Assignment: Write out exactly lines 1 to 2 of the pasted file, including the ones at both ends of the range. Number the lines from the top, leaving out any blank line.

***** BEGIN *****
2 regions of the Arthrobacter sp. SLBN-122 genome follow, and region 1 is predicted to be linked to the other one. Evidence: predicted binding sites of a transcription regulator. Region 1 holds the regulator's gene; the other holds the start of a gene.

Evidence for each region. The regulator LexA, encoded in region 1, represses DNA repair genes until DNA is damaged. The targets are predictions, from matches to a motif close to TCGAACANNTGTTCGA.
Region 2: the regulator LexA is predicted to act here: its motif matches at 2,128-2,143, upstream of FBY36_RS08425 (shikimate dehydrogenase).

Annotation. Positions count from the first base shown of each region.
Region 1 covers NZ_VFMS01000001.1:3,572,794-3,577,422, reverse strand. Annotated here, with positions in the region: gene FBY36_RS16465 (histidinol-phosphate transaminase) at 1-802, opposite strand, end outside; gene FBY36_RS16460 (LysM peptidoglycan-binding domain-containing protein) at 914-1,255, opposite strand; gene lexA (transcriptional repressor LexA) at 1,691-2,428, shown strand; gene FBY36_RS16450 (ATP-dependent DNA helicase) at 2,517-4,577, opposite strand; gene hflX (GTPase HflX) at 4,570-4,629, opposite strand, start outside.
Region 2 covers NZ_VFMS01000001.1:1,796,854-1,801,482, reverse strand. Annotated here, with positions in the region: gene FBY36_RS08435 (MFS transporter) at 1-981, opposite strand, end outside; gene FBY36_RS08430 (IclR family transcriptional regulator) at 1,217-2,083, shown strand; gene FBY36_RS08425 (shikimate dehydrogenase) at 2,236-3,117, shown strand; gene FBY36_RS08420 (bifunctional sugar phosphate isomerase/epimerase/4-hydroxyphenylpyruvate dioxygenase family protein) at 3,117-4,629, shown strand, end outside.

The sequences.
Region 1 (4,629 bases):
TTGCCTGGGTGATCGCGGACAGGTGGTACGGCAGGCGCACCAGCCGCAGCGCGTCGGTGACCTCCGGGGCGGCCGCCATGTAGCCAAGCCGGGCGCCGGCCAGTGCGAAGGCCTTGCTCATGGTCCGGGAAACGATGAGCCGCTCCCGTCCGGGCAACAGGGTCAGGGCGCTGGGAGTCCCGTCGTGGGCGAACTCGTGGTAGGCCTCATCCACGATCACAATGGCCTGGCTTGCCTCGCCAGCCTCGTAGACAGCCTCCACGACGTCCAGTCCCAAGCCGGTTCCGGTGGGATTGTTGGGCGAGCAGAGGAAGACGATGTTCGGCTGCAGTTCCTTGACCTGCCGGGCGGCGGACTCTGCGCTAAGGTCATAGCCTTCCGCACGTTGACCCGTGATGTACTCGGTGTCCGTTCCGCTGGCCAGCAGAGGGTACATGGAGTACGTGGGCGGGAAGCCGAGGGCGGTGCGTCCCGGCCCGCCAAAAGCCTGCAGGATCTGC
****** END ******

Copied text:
2 regions of the Arthrobacter sp. SLBN-122 genome follow, and region 1 is predicted to be linked to the other one. Evidence: predicted binding sites of a transcription regulator. Region 1 holds the regulator's gene; the other holds the start of a gene.

Evidence for each region. The regulator LexA, encoded in region 1, represses DNA repair genes until DNA is damaged. The targets are predictions, from matches to a motif close to TCGAACANNTGTTCGA.